Ann trusted young people. That’s the difference that makes the difference. There are many types of generational gatekeepers—Ann was one who presented the past as a baton rather than a lecture. At my dissertation defense she challenged me to focus on the question of “why” my research mattered. Which is no small thing to ask. But, also, she really wanted to know. Her question wasn’t “how,” but “why.” She led you towards self-reflection and she wanted to know what you discovered when you went there.
I have a picture from sometime in 2012 of Ann beating a drum in Washington Square Park. At that meeting of Women Occupying Wall Street she spoke about how austerity across the globe threatened our wellbeing everywhere. She warned us about the illusion of false choices, false equivalencies, and pushed the conversation towards something more liberating. And then she listened, reflected, and folded everyone’s ideas and thoughts together in ways that made you see connections you wouldn’t have found on your own. I saw her do this countless times in her classes at the New School as her teaching assistant. She didn’t shy away from conflict or controversy but dove in at each lecture and discussion. Class was an opportunity to go into the deep end of the pool, it was practice before you got out into the ocean. She was someone to anchor yourself to. Looking back what sticks with me is not simply how often she was right, but, rather, that she taught you how to get right. That the learning happens in the messiness. She anchored you to uncertainty.
Uncertainty comes from being pulled in multiple directions at once. It allows you to move both forward and backwards. It necessitates interdisciplinarity and openness and precludes rigidity and self-righteousness. It’s not just a way of thinking, but is a feminist praxis. One that Ann lived, taught, and shared with so many of us. At my dissertation defense last October, Ann was pushing my little boat further out to sea, confident that the ideas I had developed with her over so many hours of conversations could go further. Her generosity and selflessness were her hallmarks as a mentor and to make Ann laugh was a gift.
I will remember the look she would get on her face when explaining the absurdity of our everyday politics, hinting that something more radical was just around the corner if you dared to look. But she would also note that you can’t get there alone. There’s the rub—that getting people to look around that corner across generations, across differences, and across oceans is never certain, but it is possible.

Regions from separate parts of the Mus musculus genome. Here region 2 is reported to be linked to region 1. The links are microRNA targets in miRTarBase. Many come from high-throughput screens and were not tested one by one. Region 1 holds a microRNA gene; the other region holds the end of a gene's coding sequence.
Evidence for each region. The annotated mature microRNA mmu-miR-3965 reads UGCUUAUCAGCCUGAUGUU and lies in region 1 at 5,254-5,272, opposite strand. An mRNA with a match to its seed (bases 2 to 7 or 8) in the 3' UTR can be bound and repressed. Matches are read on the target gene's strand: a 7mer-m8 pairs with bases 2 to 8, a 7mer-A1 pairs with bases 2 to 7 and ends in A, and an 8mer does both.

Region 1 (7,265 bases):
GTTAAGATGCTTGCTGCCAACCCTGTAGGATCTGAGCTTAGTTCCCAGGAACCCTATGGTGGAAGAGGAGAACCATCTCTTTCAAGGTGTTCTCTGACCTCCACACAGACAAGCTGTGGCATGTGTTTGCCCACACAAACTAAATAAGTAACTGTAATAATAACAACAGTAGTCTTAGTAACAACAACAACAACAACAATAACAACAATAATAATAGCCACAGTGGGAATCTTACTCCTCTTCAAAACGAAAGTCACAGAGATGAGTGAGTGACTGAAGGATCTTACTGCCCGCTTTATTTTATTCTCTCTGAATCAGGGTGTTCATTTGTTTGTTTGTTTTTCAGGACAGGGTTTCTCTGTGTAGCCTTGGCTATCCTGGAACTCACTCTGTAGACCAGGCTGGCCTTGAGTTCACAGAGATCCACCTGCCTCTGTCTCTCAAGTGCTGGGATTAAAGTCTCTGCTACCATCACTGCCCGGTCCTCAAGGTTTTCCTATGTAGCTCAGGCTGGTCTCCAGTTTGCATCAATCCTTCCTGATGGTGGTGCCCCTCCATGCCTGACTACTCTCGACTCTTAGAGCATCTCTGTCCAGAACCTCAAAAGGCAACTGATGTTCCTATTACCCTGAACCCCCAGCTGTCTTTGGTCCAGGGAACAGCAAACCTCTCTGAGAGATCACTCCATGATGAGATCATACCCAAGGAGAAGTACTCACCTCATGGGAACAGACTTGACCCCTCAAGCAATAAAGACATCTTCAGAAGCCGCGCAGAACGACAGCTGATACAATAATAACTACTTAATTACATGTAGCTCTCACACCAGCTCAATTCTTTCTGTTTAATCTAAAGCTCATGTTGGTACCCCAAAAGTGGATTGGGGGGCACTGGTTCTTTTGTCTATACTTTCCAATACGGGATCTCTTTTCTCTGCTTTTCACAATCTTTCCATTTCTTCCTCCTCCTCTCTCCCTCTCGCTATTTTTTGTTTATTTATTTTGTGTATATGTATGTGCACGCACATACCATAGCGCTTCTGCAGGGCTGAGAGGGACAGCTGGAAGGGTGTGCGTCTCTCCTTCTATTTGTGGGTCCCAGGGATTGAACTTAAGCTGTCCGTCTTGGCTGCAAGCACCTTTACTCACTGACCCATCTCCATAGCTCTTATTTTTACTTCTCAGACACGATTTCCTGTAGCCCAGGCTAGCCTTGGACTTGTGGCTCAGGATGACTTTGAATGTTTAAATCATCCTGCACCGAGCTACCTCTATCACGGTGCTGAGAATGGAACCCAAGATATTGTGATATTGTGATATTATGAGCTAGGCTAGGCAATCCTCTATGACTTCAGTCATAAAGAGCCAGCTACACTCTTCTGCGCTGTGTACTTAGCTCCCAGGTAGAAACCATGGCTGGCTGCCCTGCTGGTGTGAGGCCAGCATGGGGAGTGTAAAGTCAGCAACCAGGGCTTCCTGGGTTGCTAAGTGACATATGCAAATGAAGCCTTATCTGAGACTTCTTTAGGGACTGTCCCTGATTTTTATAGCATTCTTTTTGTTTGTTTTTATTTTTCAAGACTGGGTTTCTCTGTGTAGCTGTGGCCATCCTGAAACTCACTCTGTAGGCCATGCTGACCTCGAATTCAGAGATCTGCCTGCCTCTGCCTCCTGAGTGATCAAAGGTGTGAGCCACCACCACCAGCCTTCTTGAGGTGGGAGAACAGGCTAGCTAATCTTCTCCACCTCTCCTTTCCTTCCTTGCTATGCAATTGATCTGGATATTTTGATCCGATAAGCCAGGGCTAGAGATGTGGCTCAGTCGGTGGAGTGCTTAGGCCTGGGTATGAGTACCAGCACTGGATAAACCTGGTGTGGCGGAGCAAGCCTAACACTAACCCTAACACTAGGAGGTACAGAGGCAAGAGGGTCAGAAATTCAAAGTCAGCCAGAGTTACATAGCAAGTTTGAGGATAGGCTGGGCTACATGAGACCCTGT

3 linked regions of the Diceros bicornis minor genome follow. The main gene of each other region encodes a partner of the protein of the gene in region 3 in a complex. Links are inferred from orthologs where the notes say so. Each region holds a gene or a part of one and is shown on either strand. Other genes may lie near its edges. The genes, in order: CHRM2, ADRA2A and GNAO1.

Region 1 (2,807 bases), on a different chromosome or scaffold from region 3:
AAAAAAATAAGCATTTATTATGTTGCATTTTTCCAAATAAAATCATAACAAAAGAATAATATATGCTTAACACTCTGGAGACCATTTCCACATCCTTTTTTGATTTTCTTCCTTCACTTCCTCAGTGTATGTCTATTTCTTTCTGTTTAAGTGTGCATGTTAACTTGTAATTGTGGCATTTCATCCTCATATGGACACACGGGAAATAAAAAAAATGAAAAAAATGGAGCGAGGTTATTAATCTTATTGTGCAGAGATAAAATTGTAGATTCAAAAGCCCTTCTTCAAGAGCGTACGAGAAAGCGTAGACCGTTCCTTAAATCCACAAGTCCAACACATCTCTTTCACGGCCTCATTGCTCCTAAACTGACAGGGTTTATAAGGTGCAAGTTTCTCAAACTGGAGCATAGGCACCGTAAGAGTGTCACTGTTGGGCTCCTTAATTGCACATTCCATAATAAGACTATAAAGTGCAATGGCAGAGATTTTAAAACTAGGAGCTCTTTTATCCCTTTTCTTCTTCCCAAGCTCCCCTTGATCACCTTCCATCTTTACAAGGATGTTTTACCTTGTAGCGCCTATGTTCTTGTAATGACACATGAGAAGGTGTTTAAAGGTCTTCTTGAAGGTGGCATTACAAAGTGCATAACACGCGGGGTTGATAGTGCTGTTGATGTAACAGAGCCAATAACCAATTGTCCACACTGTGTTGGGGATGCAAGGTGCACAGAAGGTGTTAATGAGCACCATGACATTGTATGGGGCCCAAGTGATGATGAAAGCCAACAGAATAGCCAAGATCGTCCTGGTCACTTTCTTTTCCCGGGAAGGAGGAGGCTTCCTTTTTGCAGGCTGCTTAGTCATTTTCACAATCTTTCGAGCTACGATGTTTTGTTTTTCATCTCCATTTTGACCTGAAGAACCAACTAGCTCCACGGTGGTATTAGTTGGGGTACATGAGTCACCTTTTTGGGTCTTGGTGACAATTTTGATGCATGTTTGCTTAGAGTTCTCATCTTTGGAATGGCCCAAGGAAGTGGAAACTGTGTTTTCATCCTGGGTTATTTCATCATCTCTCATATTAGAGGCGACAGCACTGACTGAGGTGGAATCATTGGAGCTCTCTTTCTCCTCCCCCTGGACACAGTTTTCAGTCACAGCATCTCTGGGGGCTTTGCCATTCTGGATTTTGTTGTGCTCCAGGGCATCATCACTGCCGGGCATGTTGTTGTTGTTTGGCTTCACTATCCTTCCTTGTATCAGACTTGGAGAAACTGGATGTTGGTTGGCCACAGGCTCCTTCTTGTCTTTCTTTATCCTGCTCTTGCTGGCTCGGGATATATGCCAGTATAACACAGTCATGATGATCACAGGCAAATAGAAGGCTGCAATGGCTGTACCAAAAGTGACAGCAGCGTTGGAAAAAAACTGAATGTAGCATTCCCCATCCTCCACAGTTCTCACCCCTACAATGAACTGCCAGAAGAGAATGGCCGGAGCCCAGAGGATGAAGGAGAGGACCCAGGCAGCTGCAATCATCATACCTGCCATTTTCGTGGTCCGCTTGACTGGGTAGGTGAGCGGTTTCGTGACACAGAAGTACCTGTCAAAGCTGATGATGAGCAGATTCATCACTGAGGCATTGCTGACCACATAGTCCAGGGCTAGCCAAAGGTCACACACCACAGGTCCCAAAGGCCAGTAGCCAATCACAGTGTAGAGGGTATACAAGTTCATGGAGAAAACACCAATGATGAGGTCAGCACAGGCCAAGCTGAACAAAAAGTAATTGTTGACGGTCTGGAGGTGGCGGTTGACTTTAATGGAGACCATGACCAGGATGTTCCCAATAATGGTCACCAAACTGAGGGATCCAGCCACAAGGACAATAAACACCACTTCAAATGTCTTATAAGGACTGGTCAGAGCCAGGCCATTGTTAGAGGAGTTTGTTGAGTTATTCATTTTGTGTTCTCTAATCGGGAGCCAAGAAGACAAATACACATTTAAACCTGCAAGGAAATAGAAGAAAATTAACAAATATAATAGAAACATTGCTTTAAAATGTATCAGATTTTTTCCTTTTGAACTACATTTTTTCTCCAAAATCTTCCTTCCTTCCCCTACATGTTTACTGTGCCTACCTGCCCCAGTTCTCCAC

She had the great gift of making everyone she encountered—from the closest friend to the merest acquaintance—feel themselves not only a person of worth but of delight. While you occupied her field of vision she seemed to be thinking, “This is an enchanting creature, I could happily go on talking to her alone for a year or two.” This gift was intimately related to the pleasure she took in being alive, and in a world whose every aspect she found attractive, deeply attractive. She was the only political person I’ve ever known whose organizing powers stemmed from the fact that she found everything in the world endearing—and I mean everything: people, politics, literature, food, gardens, movies, Polish dolls and Moroccan rugs, Doris Lessing and Buffy the Vampire Slayer. And then of course there was her abiding love of the feminist movement, evoking for more than fifty years joy and amusement, anger and outrage, hope and anxiety. But not despair, never despair. Because hers was a great soul, and great souls hold it all together for the sake of that beloved world, the thought of whose salvation they never abandon. We shall not soon see her like again.
“Judy-ums! Darling!” That exclamation greeted me whenever I called Ann on the phone or walked through her door.
This was Ann’s gift. No matter how many admirers surrounded her—and they are legion—she unfailingly communicated that of all the people in the world, you were the one she most hoped would show up at that moment.